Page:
Bad Server!

I’ll likely be taking my next Amtrak trip starting on Friday; but a few days ago, a server for Amtrak’s Positive Train Control system crashed and stayed down for at least three days requiring that, basically, all trains except on Amtrak’s own Northeast Corridor were cancelled.  Scuttlebutt has it that the server is back up, and it seems that trains are departing from Chicago again.

But what really amazes me is that, apparently, there wasn’t a backup.  The system I worked on before I retired was actually four complete systems, one for development, one for system integration testing, one for customer acceptance testing, and one for production.  Each of those had three servers:  one for the Web component, one for the database, and a third for running background tasks.  Each of those servers had at least one backup.  The DEV and SIT systems had one backup for each server; the CAT and PROD systems had four of each server constantly sharing data back and forth so that they were pretty much exact copies of each other.  That’s the way you do it.  It’s really old news and well understood.

Another possibility, which also wouldn’t surprise me, is that security was so lax that a hacker could have brought the whole thing down for a ransomware attack.  If that’s what happened, they probably won’t admit it.

In any event, Amtrak could have done better by getting a server from the folks who set up my own little website.  They’re much more professional, it would seem.


  1. K says

    Glad things seem to be up and running. And you’re right–redundancy is critical, as is security. It’s appalling how many financial managers are short-sighted on that. A decade ago I walked into a job where I was asked to code a solution. I was working in the dev server when something borked…and my boss came running in yelling that “everything” was down. But I was working in dev! Nope; dev and prod were the same server just *named* dev and prod with a weak partition between them. There was “no money” to do it right, you see.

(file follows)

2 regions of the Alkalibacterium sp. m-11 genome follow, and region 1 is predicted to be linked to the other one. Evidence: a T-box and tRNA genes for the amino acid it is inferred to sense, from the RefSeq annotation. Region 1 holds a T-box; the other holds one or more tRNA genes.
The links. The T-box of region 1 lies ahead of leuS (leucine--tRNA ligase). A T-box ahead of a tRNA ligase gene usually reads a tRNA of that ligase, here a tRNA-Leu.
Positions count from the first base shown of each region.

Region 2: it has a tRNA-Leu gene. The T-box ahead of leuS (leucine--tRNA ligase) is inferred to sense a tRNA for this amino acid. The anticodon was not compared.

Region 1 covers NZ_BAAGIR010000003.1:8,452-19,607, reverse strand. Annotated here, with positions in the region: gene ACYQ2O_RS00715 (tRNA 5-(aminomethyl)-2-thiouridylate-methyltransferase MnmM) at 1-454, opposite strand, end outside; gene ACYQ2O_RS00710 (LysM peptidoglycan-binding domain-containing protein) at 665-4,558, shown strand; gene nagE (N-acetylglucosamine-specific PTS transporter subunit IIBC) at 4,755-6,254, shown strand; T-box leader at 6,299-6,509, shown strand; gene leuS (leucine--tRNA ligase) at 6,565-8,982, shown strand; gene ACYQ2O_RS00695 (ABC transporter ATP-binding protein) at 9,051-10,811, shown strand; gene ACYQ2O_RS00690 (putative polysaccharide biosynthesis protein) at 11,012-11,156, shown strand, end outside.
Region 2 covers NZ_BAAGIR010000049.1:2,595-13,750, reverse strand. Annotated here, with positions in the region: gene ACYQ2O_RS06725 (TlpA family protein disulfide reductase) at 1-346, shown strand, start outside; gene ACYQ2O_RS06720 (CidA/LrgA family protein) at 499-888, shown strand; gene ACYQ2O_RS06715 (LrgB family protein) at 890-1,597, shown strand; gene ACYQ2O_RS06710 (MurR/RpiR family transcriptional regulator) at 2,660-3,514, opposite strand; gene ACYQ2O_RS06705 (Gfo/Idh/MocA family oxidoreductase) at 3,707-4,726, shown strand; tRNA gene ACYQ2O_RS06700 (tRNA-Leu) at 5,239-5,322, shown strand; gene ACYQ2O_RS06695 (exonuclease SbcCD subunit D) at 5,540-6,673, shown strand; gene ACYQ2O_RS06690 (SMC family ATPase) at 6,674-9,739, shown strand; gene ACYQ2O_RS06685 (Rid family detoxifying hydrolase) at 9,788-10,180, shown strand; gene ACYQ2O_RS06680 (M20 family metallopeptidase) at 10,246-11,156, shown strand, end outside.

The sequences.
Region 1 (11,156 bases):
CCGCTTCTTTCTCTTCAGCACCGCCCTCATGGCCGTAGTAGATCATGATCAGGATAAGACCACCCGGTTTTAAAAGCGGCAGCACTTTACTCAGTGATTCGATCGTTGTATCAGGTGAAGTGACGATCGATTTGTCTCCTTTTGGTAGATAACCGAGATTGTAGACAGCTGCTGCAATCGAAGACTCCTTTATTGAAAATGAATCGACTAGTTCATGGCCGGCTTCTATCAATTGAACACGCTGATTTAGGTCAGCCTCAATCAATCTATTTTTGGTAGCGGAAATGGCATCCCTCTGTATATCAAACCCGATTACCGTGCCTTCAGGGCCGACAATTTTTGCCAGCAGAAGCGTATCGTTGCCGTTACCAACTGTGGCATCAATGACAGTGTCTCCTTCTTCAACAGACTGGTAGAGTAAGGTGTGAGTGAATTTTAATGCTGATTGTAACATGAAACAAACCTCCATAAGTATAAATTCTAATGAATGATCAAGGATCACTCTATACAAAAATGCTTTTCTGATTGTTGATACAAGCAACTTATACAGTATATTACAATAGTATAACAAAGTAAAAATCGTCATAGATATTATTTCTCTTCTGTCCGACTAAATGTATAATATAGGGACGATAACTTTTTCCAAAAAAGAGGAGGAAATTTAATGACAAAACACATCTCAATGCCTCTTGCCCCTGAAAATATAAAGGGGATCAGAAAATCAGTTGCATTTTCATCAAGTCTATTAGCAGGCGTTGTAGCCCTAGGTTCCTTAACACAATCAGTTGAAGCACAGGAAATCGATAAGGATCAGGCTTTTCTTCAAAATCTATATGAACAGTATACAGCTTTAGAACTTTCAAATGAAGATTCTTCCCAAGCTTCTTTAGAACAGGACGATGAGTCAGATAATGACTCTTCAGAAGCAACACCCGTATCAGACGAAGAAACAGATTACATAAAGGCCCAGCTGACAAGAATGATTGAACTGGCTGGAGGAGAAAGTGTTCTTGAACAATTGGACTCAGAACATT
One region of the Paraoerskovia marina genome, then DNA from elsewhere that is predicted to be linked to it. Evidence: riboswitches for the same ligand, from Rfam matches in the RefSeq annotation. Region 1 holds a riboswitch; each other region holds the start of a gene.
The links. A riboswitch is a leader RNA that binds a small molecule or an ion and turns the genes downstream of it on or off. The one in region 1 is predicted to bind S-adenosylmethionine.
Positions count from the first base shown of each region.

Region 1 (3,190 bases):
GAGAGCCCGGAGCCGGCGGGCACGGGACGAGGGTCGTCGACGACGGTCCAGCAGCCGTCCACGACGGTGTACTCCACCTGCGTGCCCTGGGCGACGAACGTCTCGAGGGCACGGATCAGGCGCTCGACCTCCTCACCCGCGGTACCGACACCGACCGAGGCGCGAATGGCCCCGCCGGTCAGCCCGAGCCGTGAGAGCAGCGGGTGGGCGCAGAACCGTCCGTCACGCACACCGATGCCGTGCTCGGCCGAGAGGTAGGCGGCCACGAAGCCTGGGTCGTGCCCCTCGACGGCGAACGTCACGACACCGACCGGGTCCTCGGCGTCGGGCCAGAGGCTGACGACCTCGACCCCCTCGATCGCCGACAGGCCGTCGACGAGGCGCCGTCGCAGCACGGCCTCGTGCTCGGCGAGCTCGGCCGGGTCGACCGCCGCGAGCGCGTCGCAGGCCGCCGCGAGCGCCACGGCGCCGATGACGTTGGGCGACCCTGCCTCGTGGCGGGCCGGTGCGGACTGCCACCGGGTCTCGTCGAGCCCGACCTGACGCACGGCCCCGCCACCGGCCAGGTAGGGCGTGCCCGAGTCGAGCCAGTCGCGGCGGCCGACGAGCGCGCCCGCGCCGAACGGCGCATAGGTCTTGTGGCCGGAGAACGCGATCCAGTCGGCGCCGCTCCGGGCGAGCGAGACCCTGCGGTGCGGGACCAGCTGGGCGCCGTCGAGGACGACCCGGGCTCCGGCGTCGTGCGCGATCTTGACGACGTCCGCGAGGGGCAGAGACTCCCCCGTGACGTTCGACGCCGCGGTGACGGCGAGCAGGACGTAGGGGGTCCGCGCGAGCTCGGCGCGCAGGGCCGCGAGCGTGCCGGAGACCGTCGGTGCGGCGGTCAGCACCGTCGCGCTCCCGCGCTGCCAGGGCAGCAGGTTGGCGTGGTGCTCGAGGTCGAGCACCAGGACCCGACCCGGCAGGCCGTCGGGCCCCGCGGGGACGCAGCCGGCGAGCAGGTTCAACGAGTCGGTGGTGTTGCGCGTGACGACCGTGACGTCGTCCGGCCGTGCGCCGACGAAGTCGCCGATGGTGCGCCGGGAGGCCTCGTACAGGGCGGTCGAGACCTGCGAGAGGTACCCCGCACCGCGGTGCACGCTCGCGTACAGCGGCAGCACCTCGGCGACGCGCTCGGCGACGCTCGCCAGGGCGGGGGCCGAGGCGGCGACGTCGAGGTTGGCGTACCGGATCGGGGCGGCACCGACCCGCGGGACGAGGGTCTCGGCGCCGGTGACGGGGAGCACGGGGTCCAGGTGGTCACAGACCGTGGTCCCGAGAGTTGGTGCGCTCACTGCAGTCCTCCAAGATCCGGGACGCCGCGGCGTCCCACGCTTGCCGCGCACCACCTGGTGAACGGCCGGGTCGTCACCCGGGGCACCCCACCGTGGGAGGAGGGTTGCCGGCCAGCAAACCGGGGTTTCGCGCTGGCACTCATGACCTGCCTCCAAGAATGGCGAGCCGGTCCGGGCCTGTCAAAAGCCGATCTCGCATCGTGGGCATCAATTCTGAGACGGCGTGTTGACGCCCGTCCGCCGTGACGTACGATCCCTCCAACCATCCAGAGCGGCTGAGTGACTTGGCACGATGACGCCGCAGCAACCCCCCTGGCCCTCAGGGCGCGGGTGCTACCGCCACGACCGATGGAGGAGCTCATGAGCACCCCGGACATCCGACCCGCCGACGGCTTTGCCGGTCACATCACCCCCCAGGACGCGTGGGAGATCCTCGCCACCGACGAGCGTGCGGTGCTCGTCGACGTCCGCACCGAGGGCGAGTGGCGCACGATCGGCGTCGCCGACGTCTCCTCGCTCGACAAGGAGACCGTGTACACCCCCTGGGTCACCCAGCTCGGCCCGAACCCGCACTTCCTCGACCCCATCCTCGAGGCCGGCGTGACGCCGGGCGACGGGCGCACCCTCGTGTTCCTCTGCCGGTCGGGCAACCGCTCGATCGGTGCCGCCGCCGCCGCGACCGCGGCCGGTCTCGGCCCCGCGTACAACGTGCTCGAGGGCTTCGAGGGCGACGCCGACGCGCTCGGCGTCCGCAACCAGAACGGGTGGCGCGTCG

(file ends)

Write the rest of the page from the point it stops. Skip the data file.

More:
That was just a stupid internal website. It’s terrifying how everything is run on a shoestring and vulnerable to natural and targeted failures.

  2. billseymour says

    Ouch!  I’m glad I never worked at a place like that.

    I never brought our whole DEV system down, but I have made some really stupid mistakes, let’s say, more often than never.

  3. Allison says

    This doesn’t make any sense.

    PTC is a safety-critical system, and as such, would be run by the host railroads, not AMTRAK. All locomotives (and trains) have to be equipped with it for it to make any sense, which means not just AMTRAK trains, but pretty much anything that runs on the tracks.

    The fact that the NE corridor (which has long had a predecessor to PTC) was working fine also suggests that it was something else.

    My guess would be that it was some other system, perhaps one that keeps track of where AMTRAK trains are (and how late they are!) for internal or external reporting purposes. If something like that failed, the trains would run fine (I hope!) but anything that involved AMTRAK operations systems would suddenly not know where anything was. (They could ask the host railroads, I suppose.)

  4. billseymour says

    Allison, my understanding is that the server wasn’t doing the PTC itself; it had something to do with communicating PTC data between Amtrak and the host railroads.  Could it have been sending GPS data to the railroads?

    In any event, trains were cancelled, and Amtrak blamed it on a server going down.  The word I got from an Amtrak-related e-mail list is that it had something to do with PTC.

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